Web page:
“When they had heard the king, they set out; and there, ahead of them, went the star that they had seen at its rising, until it stopped over the place where the child was.”
– Matthew 2:9 (NRSV)
This Monday is the Winter Solstice—the shortest day of the year. The forecast is calling for gloom–with the possibility for snow. That sounds like “the usual” for stoical Chicagoans this time of year. But if the heavens happen to break (and they surely must), you may be afforded a magnificent sight: the “Great Conjunction” of Jupiter and Saturn, last seen on earth in 1226. It will be our “Christmas Star,” shining down brightly for a few weeks on us in these uncertain times.
The Gospel of Matthew tells us how “magi from the East came to Jerusalem, asking, ‘Where is the child who has been born king of the Jews? For we observed his star at its rising, and have come to pay him homage.’” The Magi weren’t magicians and they probably were not kings. They may have been astrologers: Zoroastrian caretakers of the Light. Whoever they were, they were seeking a child who was Israel’s true king: the Son of David, and for those who believe, the Child whose name is Emmanuel, “God-with-Us.” These priests weren’t particularly politic: they told old King Herod they weren’t looking for him. As a result, they had to head home “by another way.” They weren’t the last to do that…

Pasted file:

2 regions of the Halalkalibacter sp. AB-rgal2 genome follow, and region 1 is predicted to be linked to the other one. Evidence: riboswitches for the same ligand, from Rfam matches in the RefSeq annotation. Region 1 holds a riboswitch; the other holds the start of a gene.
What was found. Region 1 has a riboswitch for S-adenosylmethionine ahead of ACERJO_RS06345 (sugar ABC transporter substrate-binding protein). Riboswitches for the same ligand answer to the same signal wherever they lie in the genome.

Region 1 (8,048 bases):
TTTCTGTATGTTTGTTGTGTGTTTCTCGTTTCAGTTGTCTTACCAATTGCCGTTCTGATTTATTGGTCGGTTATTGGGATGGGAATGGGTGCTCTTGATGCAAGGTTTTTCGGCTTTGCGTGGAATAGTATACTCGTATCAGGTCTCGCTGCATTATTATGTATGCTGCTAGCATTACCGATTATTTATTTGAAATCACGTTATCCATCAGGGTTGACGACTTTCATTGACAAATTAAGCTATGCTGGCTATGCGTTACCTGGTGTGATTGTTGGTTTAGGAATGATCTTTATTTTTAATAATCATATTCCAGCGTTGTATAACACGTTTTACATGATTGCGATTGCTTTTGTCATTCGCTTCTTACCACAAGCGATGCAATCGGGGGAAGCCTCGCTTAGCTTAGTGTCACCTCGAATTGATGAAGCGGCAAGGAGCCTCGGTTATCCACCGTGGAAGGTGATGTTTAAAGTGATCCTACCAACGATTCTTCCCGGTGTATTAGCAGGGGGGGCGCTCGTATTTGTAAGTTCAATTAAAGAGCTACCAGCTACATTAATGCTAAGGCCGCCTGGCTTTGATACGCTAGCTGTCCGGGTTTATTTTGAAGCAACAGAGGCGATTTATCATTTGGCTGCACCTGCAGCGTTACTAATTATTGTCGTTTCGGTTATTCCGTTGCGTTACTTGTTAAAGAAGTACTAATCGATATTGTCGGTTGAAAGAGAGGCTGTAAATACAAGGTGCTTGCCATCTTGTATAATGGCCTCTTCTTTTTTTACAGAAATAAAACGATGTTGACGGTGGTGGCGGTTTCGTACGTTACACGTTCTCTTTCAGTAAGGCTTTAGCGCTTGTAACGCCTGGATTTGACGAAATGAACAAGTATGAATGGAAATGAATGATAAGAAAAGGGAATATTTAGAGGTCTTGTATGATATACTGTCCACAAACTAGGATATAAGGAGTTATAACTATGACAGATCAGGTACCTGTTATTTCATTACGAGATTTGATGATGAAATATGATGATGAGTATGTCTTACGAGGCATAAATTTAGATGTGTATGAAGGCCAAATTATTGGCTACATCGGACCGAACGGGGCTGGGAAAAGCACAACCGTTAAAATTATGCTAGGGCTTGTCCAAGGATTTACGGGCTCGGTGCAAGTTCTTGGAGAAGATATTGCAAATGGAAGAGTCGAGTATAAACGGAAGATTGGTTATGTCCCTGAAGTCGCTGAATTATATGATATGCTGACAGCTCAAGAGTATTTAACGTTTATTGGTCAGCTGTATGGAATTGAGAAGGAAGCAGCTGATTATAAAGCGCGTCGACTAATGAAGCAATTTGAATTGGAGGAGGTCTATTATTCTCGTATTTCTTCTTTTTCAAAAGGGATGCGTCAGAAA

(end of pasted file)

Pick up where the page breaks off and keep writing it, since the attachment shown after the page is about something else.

When the violence and vanity, the fury and the farce of this world gets to be too much for me, I take solace in the stars. God’s finest handiwork, they shine serenely above us, bringing light to dark places like the star Elbereth did for Frodo and Samwise as they struggled through the Mountains of Shadow in J.R.R. Tolkein’s “Lord of the Rings.” When the light within us grows dim and flickers in the face of steep troubles and sorrows, we find comfort and strength by looking up from our lives. It’s not about us. High above this world’s miasmas, through which we all must toil on the upward (and sometimes not-so-upward) way, the angels are still singing and the light is still shining–the light that no darkness can utterly extinguish or overcome. And the really good news is this: the same Light can be kindled in us (if we’re not too proud to ask). Like oil lamps, are hearts have been fashioned for it.
So now on this Christmas, along with the Magi, look up from your life! Come all you faithful, come in adoration, and let the Christ-light shine in you!